Is this damn pandemic over yet?
Thank goodness for movies and TV, which have helped us keep sane during this ongoing period of lockdown and social distancing. In some cases, they’ve replaced actual humans as our friends and lovers. No, we’re not going to elaborate on that one.
With Fall officially here and the holiday season creeping ever closer, we anticipate meeting up with a group of returning friends, and a few new ones to boot. From epic sci-fi to over-the-top horror, these titles all feature some of our favorite performers, and compelling stories to keep us interested.
Prepare to stream…
Ryan Murphy & Sarah Paulson return to their American Horror Story roots with this grand Guignol thriller which reimagines the origins of Nurse Ratched of One Flew Over the Cuckoo’s Nest. Expect a hearty dose of gayness alongside all the mayhem. Sharon Stone, Finn Whitrock, Judy Davis, Jon Jon Briones, Charlie Carver and Vincent D’Onofrio also star.
September 18 on Netflix.
Wonder Woman 1984
The bisexual goddess and iconic heroine returns for her second big-screen outing. The new film finds Diana/Wonder Woman (again played by Gal Godot) navigating the 1980s, as her long lost love Steve Trevor (Chris Pine) mysteriously returns after a 40-year absence. The film also sees the rise of psychic media mogul Maxwell Lord (Pedro Pascal), who predictably plots to destroy Wonder Woman, and the Cheetah (Kristen Wiig), a former friend of Diana gifted with extraordinary powers. Fur will fly!
December 25 in cinemas.
Janelle Monae takes on her most significant role to date in his horror thriller from gay directors Gerard Bush and Christopher Ren. Antebellum sees Monae step into the role of Victoria, a successful career woman with a mysterious connection to Eden (also played by Monae), a woman held captive by Confederate soldiers on a plantation. Gabourey Sidibe, Jenna Malone, Tongayi Chirisa, Lily Cowles and Jack Houston also star.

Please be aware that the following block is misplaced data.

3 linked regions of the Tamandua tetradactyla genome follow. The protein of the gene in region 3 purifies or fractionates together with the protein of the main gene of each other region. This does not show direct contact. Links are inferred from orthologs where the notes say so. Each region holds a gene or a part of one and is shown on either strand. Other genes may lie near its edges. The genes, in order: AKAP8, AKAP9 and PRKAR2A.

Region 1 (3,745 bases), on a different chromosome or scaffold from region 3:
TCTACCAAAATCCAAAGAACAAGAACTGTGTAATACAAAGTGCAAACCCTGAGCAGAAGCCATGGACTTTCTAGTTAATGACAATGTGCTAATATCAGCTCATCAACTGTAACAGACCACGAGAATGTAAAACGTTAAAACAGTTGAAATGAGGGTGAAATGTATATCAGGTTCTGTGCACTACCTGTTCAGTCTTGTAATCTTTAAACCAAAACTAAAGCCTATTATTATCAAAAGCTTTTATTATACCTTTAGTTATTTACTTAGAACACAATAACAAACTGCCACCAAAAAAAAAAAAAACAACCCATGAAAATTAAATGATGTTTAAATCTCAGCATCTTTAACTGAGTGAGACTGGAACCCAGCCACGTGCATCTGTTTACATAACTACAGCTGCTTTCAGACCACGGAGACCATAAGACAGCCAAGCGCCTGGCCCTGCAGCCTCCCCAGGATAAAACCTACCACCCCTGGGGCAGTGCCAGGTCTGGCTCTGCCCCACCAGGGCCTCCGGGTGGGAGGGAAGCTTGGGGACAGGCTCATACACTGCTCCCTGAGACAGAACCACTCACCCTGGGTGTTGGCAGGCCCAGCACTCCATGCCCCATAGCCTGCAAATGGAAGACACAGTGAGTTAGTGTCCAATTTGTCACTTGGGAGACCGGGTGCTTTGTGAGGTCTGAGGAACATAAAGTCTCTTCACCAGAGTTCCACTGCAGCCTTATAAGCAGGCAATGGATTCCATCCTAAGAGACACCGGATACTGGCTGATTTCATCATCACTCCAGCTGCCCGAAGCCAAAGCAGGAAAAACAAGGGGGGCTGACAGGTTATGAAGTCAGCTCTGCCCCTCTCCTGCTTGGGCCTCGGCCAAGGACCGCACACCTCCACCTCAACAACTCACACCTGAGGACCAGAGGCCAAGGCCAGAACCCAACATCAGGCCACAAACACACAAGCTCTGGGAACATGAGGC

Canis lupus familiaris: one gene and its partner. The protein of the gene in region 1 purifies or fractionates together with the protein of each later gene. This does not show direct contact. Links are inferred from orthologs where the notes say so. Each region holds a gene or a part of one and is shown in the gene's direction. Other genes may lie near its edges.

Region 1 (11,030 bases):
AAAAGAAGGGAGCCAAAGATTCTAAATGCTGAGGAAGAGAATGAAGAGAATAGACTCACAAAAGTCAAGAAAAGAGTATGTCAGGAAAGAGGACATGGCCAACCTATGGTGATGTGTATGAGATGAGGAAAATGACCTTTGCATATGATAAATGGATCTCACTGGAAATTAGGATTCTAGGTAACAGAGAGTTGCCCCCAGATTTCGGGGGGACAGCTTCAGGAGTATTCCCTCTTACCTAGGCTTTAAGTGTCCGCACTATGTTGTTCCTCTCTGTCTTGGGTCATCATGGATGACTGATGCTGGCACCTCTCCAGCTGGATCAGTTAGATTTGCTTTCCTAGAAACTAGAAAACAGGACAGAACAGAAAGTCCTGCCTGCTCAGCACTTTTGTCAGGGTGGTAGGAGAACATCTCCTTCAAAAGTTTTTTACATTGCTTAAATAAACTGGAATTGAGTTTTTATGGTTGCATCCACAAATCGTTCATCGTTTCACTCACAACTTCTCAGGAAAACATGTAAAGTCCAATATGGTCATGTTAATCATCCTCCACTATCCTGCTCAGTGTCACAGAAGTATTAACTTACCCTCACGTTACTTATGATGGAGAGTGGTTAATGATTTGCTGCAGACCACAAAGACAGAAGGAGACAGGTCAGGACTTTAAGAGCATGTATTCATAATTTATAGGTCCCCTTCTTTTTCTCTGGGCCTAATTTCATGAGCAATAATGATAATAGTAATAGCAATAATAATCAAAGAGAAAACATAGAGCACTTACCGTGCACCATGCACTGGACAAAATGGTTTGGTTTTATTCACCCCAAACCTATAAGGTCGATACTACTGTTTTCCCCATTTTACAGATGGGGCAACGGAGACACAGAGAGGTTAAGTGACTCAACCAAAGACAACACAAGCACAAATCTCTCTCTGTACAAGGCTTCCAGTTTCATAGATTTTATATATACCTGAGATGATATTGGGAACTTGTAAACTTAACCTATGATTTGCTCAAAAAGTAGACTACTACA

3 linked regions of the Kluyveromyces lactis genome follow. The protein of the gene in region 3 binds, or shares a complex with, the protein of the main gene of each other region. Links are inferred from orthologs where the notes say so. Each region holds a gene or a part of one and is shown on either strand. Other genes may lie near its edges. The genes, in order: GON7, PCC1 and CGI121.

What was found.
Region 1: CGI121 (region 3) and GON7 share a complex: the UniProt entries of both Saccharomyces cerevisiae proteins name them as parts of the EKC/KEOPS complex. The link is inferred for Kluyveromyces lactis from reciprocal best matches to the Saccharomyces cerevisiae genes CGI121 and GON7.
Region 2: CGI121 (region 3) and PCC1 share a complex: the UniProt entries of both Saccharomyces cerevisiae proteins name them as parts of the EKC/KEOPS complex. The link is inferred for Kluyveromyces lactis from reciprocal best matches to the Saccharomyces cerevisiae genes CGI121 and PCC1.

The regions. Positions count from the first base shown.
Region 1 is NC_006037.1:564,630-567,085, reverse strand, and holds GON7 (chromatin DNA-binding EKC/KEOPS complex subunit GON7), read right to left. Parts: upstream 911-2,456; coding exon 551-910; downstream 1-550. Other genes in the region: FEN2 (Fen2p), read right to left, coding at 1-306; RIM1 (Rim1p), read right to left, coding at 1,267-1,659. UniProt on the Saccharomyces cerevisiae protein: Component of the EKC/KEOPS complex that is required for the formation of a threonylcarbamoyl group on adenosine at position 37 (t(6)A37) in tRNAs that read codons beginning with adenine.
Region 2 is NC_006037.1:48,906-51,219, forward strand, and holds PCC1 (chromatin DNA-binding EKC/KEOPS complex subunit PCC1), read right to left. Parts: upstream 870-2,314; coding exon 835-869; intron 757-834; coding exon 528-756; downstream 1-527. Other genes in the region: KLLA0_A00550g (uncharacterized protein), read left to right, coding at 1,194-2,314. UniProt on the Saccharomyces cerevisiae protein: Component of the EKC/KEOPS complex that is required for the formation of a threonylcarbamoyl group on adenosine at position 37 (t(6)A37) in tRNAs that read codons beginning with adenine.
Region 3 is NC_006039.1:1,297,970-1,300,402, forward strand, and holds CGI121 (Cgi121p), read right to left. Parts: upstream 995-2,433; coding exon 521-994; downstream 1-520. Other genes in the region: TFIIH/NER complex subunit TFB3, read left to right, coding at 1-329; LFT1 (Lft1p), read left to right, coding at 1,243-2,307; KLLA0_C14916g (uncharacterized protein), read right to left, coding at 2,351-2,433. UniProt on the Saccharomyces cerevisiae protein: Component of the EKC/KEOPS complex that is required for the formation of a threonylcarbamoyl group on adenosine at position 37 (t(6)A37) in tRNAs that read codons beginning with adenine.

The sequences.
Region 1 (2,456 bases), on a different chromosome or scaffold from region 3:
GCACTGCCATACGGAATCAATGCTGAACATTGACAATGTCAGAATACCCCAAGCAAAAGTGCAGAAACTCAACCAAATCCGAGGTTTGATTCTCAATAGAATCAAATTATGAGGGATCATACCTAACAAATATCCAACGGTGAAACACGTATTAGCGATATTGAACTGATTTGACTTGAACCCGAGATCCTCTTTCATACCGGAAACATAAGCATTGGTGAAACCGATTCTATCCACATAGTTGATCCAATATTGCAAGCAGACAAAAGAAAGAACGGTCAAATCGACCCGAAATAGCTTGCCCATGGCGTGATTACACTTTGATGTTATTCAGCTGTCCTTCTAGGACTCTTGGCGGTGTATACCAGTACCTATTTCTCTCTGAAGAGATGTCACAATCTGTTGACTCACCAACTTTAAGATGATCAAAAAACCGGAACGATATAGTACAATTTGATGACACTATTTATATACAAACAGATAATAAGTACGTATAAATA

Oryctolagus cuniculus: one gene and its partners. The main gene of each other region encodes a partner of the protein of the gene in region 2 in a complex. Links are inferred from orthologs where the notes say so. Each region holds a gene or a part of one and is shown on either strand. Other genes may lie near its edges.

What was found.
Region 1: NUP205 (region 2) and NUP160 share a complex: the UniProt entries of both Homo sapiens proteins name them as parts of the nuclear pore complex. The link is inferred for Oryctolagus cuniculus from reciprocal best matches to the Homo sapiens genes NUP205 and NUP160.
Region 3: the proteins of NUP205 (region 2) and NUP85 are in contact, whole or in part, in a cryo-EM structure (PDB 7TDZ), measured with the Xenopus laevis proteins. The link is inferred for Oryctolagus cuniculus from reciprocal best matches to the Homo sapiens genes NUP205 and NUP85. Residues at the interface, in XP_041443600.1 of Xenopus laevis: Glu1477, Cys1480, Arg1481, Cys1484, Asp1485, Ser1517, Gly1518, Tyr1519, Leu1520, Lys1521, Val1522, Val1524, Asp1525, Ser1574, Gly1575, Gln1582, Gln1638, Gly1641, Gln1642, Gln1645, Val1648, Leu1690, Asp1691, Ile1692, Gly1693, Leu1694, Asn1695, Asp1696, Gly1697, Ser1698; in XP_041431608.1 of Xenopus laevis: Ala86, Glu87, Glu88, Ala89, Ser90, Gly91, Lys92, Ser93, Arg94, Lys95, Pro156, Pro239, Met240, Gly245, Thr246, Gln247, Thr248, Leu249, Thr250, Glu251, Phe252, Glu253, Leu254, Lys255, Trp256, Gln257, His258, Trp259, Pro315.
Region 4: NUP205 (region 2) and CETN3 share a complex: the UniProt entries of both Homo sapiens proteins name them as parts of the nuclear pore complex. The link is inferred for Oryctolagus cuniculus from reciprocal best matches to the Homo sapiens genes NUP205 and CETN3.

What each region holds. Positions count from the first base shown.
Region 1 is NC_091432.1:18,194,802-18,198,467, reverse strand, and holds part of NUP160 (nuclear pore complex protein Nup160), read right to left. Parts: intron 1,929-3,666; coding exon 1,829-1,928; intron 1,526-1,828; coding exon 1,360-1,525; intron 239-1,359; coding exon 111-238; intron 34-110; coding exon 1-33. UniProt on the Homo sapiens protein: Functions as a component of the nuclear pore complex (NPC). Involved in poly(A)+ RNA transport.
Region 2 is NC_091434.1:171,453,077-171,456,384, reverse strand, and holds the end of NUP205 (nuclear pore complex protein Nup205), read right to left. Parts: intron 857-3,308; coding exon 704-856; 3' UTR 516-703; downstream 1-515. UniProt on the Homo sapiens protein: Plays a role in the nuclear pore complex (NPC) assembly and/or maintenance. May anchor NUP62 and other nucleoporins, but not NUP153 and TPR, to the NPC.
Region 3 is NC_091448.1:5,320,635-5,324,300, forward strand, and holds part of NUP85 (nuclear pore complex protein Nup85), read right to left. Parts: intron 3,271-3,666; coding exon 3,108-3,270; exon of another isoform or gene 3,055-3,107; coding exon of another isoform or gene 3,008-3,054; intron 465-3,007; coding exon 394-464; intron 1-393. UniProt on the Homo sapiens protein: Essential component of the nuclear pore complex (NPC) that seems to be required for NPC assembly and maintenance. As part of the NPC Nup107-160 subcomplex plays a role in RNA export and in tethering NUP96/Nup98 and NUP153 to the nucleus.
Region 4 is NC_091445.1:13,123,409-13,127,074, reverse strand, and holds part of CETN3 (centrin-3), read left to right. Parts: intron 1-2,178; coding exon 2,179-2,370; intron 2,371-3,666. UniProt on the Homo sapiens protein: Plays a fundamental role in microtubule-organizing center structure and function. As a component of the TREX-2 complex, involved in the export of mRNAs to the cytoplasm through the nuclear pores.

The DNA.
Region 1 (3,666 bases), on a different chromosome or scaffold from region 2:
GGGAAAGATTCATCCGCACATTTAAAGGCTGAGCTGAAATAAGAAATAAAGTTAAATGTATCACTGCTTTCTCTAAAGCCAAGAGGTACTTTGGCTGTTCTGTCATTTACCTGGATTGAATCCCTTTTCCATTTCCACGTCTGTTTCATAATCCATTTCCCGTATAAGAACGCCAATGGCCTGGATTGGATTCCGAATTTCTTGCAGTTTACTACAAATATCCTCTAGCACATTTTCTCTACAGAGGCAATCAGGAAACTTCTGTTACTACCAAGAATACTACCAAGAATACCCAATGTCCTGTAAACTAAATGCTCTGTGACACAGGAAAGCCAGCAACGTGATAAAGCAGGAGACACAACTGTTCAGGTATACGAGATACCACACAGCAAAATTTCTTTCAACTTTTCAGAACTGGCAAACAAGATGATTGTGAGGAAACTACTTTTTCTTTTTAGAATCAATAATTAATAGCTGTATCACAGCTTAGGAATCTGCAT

September 18 on On-Demand.
The Boys in the Band
The much-anticipated update of the controversial, if classic, Mart Crowley play about gay men in the 60s finally arrives on Netflix this fall, bringing the esteemed, all-gay cast from the Broadway revival with it. As with said revival, Joe Montello directs. The new film will also feature a screenplay by Crowley who revised his original text for the 2018 revival to remove a few topical references…and hopefully drop some of the play’s self-loathing homophobia as well.
Streams on Netflix September 30.
The wacky, outrageous comedy returns for a second helping on Hulu this season. Creator/stars Mya Erskine and Anna Konkle return to their roles as Maya & Anna (though both actresses are in their 30s—the central conceit of the show), two hapless 13-year olds trying to make their way through middle school. Expect plenty of early-2000s vintage tunes and drama involving AOL Instant Messenger.
September 18 on Hulu.
Star Trek: Discovery
The show that finally introduced canonical queers to the Trek franchise returns for Season 3 this year, upping the ante on the stakes—and the LGBTQ visibility. Last season found the crew of the Discovery catapulted 1,000 years into the future, and to a Federation in ashes. They also happen upon a pair of new characters, played by Ian Alexander and Blu del Barrio, neither of whom conform to gender norms, at least by 21st century standards. Can the Discovery restore utopia to the quadrant? We can’t wait to see.